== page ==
Antiquities (Short Film) (2010)

6 Apr


Smith’s Verdict: ****

Reviewed by Tanner Smith

“Antiquities” is an independent short film that seems to have come from the mindset of aspiring writers who gain further inspiration by thinking, “I have very little money; I’ll write funny jokes.” Arkansas writer-director Daniel Campbell is obviously so intelligent a filmmaker that he’s able to get laughs by just everyday quirkiness, because the comedy in “Antiquities” comes from the oddness of a particular day at work. It’s short (with a running time of about 18 minutes), it’s funny, and it has something to say about the oddities of everyday life.

The film is centered on an awkward young man named Terrence (Jason Thompson) who works in an antiques mall. To call him socially-inept would be an understatement; Napoleon Dynamite would be more easily approachable by comparison. Campbell is not afraid of making Terrence as uncomfortable as possible. Of course, this sets the tone for the rest of the film, as Terrence interacts with his co-workers. This particular workday is Terrence’s “LAST CHANCE” day to hopefully get the courage to ask out the sole female employee, Marissa (Jennifer Pierce), on her last day at work. And apparently, the store’s standard S.O.B. Blundale (Roger Scott), who is also Terrence’s boss, is out to put his mind on other things, like a bad haircut and an inane strip joint.

There’s a feature-length film that could be made with the material in “Antiquities.” It’s the kind of material, for an offbeat, romantic comedy, that indie-film lovers love to search Internet film-forums about.

There’s a specific rhythm that adds to the charm of “Antiquities” that comes with the pacing of the story. For a film that has a lot of quirky material, everything seems to flow naturally without rushing into it. Even the characters seem fleshed out and very real, despite the fact that we follow only one (Terrence) as he interacts with the people around him—that’s the surprising part: each of the supporting characters seems realized and memorable. Aside from Blundale, we have the flamboyant Lewis (Tucker Steinmetz), lazy Ben (Matt Newcomb), “gangsta”-imitating Nathan (Jason Willey), and even Marissa herself has her own quirks.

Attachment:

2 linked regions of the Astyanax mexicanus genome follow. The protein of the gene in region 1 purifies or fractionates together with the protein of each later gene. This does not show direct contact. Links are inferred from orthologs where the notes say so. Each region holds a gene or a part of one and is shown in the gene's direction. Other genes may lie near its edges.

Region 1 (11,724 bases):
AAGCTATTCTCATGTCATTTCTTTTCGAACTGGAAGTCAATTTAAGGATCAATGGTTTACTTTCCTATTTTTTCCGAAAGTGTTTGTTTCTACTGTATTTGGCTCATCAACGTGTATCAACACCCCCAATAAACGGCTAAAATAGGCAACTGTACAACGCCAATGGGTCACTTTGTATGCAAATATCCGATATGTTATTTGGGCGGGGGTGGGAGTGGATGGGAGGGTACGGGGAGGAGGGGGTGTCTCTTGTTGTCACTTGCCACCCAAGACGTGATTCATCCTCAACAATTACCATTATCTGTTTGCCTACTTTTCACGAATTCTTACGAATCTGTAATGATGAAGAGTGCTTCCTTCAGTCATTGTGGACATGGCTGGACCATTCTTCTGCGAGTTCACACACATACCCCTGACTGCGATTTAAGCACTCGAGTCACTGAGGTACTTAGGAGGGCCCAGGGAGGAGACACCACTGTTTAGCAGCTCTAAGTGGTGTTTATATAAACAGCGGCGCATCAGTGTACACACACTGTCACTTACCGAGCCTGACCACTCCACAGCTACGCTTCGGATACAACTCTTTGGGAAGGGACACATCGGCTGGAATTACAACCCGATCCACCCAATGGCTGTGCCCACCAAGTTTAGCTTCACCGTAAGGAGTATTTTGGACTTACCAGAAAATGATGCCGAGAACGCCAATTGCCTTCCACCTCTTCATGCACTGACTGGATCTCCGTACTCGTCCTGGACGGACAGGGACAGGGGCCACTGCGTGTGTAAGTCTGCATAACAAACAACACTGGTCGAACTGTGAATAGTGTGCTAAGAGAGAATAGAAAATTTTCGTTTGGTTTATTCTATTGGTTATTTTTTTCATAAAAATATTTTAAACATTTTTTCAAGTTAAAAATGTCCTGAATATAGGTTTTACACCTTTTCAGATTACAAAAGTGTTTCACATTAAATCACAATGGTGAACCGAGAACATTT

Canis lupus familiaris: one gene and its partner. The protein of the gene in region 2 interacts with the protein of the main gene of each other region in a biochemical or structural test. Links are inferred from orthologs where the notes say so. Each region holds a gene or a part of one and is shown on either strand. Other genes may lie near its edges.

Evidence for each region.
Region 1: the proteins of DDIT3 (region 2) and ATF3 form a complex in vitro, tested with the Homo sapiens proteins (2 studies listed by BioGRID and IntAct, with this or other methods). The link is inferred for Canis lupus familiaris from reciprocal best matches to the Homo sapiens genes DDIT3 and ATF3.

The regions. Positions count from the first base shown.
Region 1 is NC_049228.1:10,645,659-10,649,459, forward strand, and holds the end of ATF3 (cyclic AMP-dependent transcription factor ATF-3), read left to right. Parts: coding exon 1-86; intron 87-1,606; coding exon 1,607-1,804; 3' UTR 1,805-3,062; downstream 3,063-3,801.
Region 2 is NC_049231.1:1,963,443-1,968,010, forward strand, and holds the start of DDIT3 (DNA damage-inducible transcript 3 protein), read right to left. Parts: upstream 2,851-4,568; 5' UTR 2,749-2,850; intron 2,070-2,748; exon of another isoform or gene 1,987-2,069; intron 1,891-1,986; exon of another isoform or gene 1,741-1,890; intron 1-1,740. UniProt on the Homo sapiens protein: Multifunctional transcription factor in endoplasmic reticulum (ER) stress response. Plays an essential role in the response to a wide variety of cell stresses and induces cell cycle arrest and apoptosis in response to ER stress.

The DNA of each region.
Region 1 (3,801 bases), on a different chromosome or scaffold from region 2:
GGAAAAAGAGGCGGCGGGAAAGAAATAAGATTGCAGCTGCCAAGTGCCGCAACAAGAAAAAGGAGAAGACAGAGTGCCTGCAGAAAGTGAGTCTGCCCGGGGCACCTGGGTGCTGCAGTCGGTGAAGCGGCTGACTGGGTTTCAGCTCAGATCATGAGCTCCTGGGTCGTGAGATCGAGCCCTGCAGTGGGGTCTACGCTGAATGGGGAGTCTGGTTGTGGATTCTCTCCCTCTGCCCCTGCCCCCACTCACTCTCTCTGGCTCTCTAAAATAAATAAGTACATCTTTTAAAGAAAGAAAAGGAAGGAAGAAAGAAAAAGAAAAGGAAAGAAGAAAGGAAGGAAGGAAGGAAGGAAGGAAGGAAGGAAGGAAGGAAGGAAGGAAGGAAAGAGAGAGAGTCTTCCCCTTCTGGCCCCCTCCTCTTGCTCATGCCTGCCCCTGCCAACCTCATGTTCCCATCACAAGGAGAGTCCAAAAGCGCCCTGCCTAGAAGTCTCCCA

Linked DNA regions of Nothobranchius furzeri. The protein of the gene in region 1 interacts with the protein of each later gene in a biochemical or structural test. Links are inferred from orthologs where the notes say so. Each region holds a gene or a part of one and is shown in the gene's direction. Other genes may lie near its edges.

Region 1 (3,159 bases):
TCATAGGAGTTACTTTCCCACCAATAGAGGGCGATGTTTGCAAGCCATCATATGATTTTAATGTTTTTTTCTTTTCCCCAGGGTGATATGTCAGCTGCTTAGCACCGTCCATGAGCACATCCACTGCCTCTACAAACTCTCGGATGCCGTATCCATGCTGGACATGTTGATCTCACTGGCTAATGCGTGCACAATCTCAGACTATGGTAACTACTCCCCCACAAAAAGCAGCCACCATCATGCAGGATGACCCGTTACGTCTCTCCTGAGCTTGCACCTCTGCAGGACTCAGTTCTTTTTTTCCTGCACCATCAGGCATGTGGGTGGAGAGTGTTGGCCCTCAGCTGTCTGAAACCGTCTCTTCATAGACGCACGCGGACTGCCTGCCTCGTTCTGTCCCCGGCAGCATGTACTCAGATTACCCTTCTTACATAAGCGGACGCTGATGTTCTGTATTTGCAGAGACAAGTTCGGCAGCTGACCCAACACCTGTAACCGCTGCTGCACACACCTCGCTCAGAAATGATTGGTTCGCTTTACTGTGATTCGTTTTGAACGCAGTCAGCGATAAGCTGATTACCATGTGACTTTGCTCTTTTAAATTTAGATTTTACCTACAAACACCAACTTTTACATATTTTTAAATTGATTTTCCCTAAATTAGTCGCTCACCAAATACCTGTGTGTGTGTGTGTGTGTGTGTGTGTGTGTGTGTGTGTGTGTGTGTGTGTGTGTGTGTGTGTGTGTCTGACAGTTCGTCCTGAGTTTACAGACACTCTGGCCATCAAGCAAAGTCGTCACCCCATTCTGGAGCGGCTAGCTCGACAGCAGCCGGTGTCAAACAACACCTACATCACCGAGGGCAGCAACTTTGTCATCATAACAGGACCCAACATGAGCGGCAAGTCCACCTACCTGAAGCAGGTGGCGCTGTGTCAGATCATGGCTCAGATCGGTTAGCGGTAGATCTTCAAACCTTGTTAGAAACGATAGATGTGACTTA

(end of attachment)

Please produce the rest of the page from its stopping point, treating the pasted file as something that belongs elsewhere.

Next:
The actors playing these characters are in tune with the rhythm of the film, making the performances praise-worthy. Jason Thompson is excellent as Terrence, and is ably supported by Roger Scott, Jennifer Pierce, Matt Newcomb, Greg Ballard, Tucker Steinmetz, and Jason Willey as his co-workers.

I mentioned “Antiquities” is quite funny, and it did get some good laughs out of me, particularly with the oddness of what seems like everyday quirks in this setting that, again going with the rhythm of the film, flow naturally, particularly when showing how much of an a-hole Blundale really is—he’s a jerk who knows he’s a jerk, and doesn’t care. And there are some great lines of dialogue here, such as when Blundale ropes Terrence into getting a haircut because “the board doesn’t like shaggy hair.” My favorite line comes when Blundale, trying to keep his mind off Marissa, takes Terrence to a strip bar, where the female stripper is too slow to impress; the stripper retorts to Blundale’s rude remarks toward her: “You try doing this when you’re three months pregnant!”

I’m not quite sure I made my point well enough in how good “Antiquities” is, and how delightful it is. But it is a very well-executed short film with a smooth comic flow and an original quirkiness in its writing and characterization. It’s a real treasure.

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